One might expect 16-year-old Loren Battieste's musical interests would lean toward rock, ska or rap.
The fact is, he digs opera--which surprised him too--at first.
"People have the misconception that opera is boring," he said. "But it isn't. . . . It can be quite exciting. But to fall in love with it, you have to really get into it. . . . I never would have thought it could be something I would like, but when I gave it a chance, I found out I liked it a lot."
Loren had sung in his church choir at Carbon Canyon Christian Church in Brea since he was young, and he'd been a member of the All American Boys Chorus from a young age. Voice teacher Richard Dastrup turned Loren on to opera a couple of years ago, after the teen's voice changed and he could no longer hit the high notes.
Smart move. The Anaheim Hills teen, who sings baritone, recently won first place and a $5,000 scholarship in the classical voice category at the 10th annual Music Center Spotlight Awards in Los Angeles. He was first picked as one of 12 semifinalists from a field of 700.
Dam Van Huynh, 18, of Anaheim, was a semifinalist in the jazz/modern dance category and won a $2,500 scholarship.
Loren said he didn't think he had a prayer of winning: "When I went for the first audition, which was held at the Irvine Barclay, I had no idea of how big of a competition it was. After that, I got a letter telling me I was a semifinalist. It wasn't until much later that I was told I was one of 12 semifinalists out of 700. I was, like, 'Whoa!' Because, usually, my competitions were on a much smaller scale, maybe competing with 10 people."
He was also the only boy chosen as a semifinalist in the classical voice category.
"It's harder to compete with girls since their voices are usually more developed. I was confident about the final competition, but at the same time I really thought it was impossible for me to win."
What aced the final for Loren, he says, was performing in English a song that he'd originally sung in German. "After I'd sung the song for the semifinals, the judges told me they liked the song a lot but that my German was bad," he said. "Actually, they said my German was terrible. So, for finals, I relearned the song in English, and it seemed to make all the difference.
"A lot of my friends and all of my family were there for the awards ceremony at the Dorothy Chandler Pavilion. It was a big night for me, a huge night."
Loren, son of John and Jackie Battieste, has one brother, Drew, 30. Home-schooled since the third grade, Loren plays the piano and takes dance lessons. Many of the songs he sings are in foreign languages, mostly German or Italian.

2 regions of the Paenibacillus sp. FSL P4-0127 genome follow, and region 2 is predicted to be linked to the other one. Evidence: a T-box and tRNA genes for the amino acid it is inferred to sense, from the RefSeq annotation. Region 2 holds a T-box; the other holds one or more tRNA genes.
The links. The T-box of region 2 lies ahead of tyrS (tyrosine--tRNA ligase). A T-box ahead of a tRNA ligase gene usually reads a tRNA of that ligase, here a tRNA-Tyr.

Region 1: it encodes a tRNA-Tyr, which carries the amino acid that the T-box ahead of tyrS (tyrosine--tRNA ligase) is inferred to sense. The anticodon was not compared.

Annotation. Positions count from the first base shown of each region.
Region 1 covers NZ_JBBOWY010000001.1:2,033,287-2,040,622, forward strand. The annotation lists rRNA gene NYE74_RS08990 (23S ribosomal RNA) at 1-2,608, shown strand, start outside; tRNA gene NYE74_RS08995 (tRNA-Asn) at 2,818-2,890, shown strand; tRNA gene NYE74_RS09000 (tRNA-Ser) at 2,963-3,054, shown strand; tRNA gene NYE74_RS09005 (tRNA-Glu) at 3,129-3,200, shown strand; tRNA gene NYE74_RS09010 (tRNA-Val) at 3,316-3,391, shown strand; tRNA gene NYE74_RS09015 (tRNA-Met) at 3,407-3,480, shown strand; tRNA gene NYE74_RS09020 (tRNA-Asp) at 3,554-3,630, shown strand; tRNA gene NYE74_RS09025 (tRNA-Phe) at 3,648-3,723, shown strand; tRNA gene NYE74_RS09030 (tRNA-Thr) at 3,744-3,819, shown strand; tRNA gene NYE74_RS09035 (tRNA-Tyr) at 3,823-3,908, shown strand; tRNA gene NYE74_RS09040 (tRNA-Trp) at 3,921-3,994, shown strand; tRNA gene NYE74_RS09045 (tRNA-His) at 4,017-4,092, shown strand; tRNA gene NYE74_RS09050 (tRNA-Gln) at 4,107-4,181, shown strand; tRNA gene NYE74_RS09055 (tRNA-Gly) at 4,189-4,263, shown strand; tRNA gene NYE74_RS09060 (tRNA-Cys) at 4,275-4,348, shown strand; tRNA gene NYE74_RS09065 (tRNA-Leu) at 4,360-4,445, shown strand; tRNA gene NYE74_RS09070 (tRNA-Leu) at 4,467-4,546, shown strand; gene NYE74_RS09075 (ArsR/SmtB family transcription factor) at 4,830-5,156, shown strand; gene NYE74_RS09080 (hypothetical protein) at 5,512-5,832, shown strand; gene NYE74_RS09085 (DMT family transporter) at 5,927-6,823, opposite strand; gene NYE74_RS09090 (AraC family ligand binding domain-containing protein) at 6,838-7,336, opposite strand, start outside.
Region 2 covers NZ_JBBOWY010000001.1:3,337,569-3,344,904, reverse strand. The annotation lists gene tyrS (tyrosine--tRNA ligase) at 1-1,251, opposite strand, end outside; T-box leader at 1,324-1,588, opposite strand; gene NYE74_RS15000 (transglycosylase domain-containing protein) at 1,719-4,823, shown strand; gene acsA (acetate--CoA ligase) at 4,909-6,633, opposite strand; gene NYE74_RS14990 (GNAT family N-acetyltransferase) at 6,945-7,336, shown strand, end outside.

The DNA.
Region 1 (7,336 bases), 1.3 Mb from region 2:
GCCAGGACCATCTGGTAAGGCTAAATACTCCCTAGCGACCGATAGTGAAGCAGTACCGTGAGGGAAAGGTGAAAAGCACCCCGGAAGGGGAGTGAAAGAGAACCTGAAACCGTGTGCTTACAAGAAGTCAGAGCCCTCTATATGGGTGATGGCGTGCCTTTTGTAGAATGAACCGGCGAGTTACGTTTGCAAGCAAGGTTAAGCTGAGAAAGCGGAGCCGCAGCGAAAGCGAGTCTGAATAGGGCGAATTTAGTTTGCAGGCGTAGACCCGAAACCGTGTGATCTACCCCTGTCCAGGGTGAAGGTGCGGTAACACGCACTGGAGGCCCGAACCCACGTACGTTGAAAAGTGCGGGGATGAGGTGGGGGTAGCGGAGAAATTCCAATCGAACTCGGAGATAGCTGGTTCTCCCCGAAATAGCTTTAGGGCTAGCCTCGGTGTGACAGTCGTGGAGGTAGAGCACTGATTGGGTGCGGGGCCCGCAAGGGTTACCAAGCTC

"My voice teacher picks out most of my music, and many of the songs are in other languages. It's hard, but, for some reason, I usually pick it up pretty quickly. I learn the words, but I don't always know what the words mean," he said, laughing.
Dastrup said his student's personality and ability should hold him in good stead.
"Loren has a talent that was with him to begin with," Dastrup said. "I'm glad he likes opera because opera is singing at its best. . . . Loren is very humble and unassuming, and that is one of the things that, if he stays that way, will help him to achieve his goals."
Loren has already zeroed in on opera as a career.
"I plan to go to college, probably UCI or Chapman University," he said. "In fact, I put the $5,000 scholarship in the bank for college. I'll major in music, and after I graduate I hope to travel around the world appearing in musicals. I love listening to all types of music, but as far as performing, it will always be opera for me. Partly because of my voice and the range I have and partly because I just love the music."
Loren admires opera great Luciano Pavarotti's singing style but says his mentors are his voice teacher and his parents.
"When I was around 9 years old, I used to hate taking piano lessons," he said. "I always really dreaded having to practice. But it eventually led to my love of music and singing. I think that finding something you really like, whether it's sports or music or whatever, and then working hard to excel at it, makes you goal-oriented and gives you something to shoot for in life.
"Out of all my friends, I'm the only one who is actually already doing something right now that will probably lead to a career. Some of them would rather watch TV or shoot baskets. I like doing that too, but I also like focusing on my music and working on it as much as possible. The many, many hours I've spent practicing have already paid off in ways I never even dreamed of."